2023-03-15: APP 2.0.0-beta14 has been released !
IMPROVED FRAME LIST, sorting on column header click and you can move the columns now which will be preserved between restarts.
We are very close now to releasing APP 2.0.0 stable with a complete printable manual...
Astro Pixel Processor Windows 64-bit
Astro Pixel Processor macOS Intel 64-bit
Astro Pixel Processor macOS Apple M Silicon 64-bit
Astro Pixel Processor Linux DEB 64-bit
Astro Pixel Processor Linux RPM 64-bit
There must be some memory leak in RGB Combine
When I loaded large files into RGB combine, I see the RAM measure go way high up. However, after exiting the RGB Combine window, even cleaning up all files from the list, the memory never goes down. No trivial operation (such as changing black point or saturation on a small file), which must cause garbage collection does not bring the memory count down. I suspect there is some memory leak there.
APP is written in Java. Being a Java software developer myself, I can tell you that when the Java Virtual Machine (JVM), where the code runs, allocates memory, it never frees the memory back to the operating system. It does free the memory internally but that's it. In Java terms there only is a memory leak if the internal memory of the JVM keeps growing and the JVM needs to keep on allocating more and more memory which to my best of knowledge is not the case with APP.
I'm also becoming a developer, just not Java so thank you Wouter for that insight. 🙂
@wvreeven Thanks for your response. I am a long time java developer myself. My report is referring to the APP probably maintaining some reference to memory and not releasing it, thus GC does not reclaim the space during its cycles. It was evident when I removed all frames from the list, added new ones and made a new heavy operation which resulted in an OOM exception (with a 14GiB heap). Removing everything should have released all references, as there is no way for the system to use the old data again. Regardless of whether the JVM releases the memory back to the OS or not, if there was no leak the memory manager would used that pre-allocated memory and not result in an OOM at that point in time, which it did, forcing me to restart the APPlication.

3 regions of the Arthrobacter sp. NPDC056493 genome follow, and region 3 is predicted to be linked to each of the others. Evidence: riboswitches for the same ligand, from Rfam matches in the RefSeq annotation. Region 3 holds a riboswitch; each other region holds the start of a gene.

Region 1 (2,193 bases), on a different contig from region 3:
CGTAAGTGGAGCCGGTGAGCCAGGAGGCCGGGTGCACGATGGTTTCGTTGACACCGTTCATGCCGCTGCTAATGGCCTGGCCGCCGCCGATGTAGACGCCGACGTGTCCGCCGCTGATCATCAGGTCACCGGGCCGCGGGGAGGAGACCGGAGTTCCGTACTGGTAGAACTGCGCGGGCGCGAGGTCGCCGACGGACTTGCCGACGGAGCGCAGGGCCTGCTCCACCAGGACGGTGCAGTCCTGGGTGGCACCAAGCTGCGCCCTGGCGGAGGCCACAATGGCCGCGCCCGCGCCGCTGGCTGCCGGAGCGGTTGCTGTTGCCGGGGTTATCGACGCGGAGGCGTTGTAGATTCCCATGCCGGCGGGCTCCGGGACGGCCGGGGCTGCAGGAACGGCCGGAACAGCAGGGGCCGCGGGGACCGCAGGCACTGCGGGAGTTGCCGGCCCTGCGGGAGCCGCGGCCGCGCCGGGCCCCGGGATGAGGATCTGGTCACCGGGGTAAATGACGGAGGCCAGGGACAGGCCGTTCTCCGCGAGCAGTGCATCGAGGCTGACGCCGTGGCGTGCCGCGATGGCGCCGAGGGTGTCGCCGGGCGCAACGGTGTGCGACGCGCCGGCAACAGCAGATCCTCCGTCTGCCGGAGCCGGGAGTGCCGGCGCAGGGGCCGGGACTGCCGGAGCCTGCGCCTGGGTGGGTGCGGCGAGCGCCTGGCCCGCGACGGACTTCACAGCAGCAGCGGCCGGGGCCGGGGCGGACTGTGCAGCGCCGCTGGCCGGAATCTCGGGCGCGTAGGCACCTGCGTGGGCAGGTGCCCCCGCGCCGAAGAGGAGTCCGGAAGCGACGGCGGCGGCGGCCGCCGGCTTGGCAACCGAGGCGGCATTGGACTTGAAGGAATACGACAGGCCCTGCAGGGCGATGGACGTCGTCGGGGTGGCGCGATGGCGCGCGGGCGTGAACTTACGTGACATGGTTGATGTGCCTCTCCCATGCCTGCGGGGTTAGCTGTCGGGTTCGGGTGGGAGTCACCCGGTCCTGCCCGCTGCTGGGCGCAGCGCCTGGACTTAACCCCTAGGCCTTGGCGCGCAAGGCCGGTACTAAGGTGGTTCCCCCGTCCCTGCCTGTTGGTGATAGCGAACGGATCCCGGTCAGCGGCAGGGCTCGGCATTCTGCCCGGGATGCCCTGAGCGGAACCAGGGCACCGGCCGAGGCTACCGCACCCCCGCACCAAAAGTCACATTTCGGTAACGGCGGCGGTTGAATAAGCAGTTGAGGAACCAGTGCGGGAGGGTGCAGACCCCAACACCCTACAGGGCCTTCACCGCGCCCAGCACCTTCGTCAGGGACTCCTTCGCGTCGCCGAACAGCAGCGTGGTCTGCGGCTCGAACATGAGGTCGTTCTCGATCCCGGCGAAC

Also, your assertion that the JVM does not give memory back to the system is no correct, it does do that, and the frequency and magnitude of it can be controlled (e.g. https://stackoverflow.com/a/30464183/1027568).
It is also a common misconception that "managed memory" languages, such as java and python have no memory leaks, but they easily do, and care should still be taken ( https://dzone.com/articles/how-memory-leaks-happen-in-java-apps ).
If there are some extra logs I could enable, I can try to recreate this. Also, using https://www.eclipse.org/mat/ can help analyze memory leaks on the jvm rather easily.
Thanks for pointing me to the stackoverflow comment about the JVM returning memory to the system. As is stated there, the JVM does this reluctantly because it is an expensive operation and that's probably why I never noticed it.
And thanks for your valuable comments on Java memory management. I am well aware of OOMs happening and I regularly had to use MAT to inspect heap dumps.
Your original message did not mention the OOM that you mention in your reply to my comment. That's why I replied the way I did. I agree that if there was an OOM then there is a memory leak in APP. Thanks for pointing that out.
Clear skies, Wouter
Very cool discussion, thanks both. I notified Mabula directly, I guess he can chime in. 🙂
@wvreeven Oh, silly me, I forgot to mention that OOM exception in my first post!